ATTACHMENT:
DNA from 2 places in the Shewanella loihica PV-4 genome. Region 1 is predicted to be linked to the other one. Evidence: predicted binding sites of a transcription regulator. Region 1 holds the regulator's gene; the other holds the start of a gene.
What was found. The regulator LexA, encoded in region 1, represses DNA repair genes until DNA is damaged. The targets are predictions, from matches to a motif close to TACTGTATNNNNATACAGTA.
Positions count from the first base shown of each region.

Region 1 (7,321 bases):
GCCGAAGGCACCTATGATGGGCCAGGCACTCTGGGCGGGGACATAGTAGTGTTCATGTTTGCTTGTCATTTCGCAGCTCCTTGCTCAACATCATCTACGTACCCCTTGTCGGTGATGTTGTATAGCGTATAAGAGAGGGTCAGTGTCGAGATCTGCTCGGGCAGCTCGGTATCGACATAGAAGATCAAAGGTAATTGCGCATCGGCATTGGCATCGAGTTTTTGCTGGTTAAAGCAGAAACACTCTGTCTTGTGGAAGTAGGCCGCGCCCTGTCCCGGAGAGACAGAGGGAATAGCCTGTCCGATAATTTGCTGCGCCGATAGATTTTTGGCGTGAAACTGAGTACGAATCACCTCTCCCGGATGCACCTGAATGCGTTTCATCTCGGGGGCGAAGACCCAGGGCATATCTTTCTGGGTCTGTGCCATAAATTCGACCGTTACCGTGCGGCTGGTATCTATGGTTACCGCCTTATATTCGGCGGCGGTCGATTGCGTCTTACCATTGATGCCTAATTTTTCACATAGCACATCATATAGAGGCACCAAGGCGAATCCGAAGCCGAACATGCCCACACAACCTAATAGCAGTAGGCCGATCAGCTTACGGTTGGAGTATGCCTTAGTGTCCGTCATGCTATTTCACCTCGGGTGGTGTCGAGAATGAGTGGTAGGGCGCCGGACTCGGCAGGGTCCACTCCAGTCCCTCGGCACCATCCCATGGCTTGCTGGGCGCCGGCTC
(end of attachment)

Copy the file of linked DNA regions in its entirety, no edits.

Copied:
DNA from 2 places in the Shewanella loihica PV-4 genome. Region 1 is predicted to be linked to the other one. Evidence: predicted binding sites of a transcription regulator. Region 1 holds the regulator's gene; the other holds the start of a gene.
What was found. The regulator LexA, encoded in region 1, represses DNA repair genes until DNA is damaged. The targets are predictions, from matches to a motif close to TACTGTATNNNNATACAGTA.
Positions count from the first base shown of each region.

Region 1 (7,321 bases):
GCCGAAGGCACCTATGATGGGCCAGGCACTCTGGGCGGGGACATAGTAGTGTTCATGTTTGCTTGTCATTTCGCAGCTCCTTGCTCAACATCATCTACGTACCCCTTGTCGGTGATGTTGTATAGCGTATAAGAGAGGGTCAGTGTCGAGATCTGCTCGGGCAGCTCGGTATCGACATAGAAGATCAAAGGTAATTGCGCATCGGCATTGGCATCGAGTTTTTGCTGGTTAAAGCAGAAACACTCTGTCTTGTGGAAGTAGGCCGCGCCCTGTCCCGGAGAGACAGAGGGAATAGCCTGTCCGATAATTTGCTGCGCCGATAGATTTTTGGCGTGAAACTGAGTACGAATCACCTCTCCCGGATGCACCTGAATGCGTTTCATCTCGGGGGCGAAGACCCAGGGCATATCTTTCTGGGTCTGTGCCATAAATTCGACCGTTACCGTGCGGCTGGTATCTATGGTTACCGCCTTATATTCGGCGGCGGTCGATTGCGTCTTACCATTGATGCCTAATTTTTCACATAGCACATCATATAGAGGCACCAAGGCGAATCCGAAGCCGAACATGCCCACACAACCTAATAGCAGTAGGCCGATCAGCTTACGGTTGGAGTATGCCTTAGTGTCCGTCATGCTATTTCACCTCGGGTGGTGTCGAGAATGAGTGGTAGGGCGCCGGACTCGGCAGGGTCCACTCCAGTCCCTCGGCACCATCCCATGGCTTGCTGGGCGCCGGCTC